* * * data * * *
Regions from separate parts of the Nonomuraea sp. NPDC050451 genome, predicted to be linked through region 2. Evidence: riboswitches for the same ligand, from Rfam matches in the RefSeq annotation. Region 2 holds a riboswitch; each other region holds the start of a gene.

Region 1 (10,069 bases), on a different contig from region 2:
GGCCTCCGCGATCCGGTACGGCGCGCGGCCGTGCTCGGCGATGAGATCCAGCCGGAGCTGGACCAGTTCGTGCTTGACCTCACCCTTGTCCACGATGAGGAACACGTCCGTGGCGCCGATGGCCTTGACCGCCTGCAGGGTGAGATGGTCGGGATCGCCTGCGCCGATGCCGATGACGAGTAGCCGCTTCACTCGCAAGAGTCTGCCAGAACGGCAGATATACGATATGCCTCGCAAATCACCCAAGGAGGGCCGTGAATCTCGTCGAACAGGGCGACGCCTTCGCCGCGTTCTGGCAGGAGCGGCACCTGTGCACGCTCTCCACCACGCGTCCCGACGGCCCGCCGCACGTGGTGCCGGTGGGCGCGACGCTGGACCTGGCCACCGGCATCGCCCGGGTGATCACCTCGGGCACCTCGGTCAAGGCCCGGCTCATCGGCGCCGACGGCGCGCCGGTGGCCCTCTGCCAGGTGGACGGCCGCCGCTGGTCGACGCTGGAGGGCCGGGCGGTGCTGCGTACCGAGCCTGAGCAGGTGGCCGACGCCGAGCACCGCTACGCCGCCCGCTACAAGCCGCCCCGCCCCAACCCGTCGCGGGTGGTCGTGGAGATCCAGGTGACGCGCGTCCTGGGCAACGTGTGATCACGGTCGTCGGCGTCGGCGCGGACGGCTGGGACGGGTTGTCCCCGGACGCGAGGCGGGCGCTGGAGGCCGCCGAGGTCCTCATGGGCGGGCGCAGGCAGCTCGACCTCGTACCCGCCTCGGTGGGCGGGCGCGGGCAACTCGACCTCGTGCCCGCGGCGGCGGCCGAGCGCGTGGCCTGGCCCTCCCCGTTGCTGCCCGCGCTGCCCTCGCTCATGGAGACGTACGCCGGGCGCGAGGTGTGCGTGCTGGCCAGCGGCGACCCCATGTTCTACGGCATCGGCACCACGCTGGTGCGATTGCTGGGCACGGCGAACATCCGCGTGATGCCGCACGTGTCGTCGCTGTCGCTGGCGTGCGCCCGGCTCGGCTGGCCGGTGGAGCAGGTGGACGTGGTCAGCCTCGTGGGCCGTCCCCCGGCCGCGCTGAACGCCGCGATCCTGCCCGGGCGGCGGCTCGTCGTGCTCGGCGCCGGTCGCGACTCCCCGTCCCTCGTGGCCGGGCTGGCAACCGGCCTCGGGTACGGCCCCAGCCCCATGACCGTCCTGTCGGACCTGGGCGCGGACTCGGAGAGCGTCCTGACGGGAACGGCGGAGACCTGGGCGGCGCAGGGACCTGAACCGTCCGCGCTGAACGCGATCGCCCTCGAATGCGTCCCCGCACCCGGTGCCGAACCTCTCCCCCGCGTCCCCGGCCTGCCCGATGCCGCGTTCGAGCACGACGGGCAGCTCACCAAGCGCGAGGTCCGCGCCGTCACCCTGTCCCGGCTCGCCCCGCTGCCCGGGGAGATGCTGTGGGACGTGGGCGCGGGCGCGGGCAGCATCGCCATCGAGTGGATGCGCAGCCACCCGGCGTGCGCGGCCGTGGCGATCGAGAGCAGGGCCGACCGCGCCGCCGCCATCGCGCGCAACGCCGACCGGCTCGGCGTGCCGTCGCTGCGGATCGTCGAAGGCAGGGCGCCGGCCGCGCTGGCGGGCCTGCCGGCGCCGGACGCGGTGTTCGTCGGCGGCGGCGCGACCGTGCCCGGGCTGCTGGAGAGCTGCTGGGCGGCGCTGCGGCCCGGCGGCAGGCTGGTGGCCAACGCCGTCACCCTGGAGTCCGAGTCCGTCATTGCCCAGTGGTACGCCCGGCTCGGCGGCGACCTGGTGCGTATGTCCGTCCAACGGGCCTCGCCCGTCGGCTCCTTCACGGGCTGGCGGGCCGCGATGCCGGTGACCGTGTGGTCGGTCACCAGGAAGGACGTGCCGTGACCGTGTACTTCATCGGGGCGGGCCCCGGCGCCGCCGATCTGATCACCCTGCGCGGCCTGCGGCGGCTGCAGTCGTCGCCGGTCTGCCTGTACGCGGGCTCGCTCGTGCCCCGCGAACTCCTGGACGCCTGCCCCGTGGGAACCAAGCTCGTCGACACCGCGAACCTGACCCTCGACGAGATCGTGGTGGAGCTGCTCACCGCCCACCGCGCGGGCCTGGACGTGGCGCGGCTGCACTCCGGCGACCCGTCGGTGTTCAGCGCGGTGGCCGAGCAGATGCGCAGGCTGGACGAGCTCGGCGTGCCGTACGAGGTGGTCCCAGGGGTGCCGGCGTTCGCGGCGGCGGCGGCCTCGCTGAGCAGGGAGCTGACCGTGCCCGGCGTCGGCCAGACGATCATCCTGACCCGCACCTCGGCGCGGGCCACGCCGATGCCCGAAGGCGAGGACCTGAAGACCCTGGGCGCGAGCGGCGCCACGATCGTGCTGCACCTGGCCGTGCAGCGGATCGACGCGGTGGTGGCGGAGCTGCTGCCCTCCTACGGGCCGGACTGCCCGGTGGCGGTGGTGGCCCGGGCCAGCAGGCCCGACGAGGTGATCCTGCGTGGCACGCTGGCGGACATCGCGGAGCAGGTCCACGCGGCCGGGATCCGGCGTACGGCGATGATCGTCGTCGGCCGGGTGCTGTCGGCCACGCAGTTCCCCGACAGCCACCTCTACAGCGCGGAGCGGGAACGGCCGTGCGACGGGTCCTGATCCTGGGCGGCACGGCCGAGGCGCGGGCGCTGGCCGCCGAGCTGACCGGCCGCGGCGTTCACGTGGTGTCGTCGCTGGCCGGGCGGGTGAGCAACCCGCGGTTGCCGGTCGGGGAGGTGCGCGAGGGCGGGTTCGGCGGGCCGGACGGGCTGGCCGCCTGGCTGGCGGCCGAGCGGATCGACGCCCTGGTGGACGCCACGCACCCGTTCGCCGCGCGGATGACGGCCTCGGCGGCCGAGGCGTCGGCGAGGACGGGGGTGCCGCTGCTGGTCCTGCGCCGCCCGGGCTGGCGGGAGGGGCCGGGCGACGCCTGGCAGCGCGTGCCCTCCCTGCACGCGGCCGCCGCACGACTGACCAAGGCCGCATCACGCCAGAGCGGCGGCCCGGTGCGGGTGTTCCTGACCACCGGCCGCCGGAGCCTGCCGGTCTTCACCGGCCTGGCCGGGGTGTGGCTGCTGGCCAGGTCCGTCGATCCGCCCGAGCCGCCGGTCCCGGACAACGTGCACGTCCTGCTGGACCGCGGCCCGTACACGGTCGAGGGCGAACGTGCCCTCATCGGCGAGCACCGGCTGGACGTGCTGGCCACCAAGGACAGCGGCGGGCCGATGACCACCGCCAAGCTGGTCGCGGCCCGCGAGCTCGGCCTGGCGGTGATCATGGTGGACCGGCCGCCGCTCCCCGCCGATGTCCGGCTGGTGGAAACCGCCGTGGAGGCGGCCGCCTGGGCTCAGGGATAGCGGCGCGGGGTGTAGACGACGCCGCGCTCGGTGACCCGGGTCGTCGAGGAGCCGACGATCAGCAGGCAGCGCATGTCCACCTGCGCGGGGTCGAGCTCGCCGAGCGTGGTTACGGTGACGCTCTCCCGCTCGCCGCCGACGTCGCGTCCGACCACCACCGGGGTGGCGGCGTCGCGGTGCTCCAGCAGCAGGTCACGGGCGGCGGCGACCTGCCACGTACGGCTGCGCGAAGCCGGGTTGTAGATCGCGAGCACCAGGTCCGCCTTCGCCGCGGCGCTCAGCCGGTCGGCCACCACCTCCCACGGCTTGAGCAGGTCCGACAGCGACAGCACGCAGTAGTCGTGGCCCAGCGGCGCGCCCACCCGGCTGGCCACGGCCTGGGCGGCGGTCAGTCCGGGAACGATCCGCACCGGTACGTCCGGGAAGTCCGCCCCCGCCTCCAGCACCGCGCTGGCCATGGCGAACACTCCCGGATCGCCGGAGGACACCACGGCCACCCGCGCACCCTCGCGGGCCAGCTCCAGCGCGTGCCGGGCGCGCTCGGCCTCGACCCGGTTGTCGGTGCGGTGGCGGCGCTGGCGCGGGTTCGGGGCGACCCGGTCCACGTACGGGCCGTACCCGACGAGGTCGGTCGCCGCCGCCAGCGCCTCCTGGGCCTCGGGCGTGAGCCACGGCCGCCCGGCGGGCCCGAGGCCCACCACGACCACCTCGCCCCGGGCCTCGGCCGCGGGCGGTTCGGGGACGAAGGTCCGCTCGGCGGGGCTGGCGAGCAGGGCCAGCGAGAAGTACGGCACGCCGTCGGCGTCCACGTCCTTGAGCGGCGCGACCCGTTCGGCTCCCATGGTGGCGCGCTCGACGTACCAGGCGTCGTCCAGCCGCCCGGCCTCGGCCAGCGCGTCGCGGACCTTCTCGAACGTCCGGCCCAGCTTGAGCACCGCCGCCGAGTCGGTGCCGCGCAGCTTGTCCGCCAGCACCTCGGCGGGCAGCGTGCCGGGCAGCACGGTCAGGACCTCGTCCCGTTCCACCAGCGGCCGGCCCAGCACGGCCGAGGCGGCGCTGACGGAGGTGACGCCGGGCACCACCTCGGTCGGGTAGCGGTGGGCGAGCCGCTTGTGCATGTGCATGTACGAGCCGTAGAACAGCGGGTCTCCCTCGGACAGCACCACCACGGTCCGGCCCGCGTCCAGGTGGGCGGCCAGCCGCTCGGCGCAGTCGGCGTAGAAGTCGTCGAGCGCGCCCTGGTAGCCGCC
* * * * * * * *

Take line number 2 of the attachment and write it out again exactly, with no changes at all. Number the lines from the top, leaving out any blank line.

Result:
Region 1 (10,069 bases), on a different contig from region 2: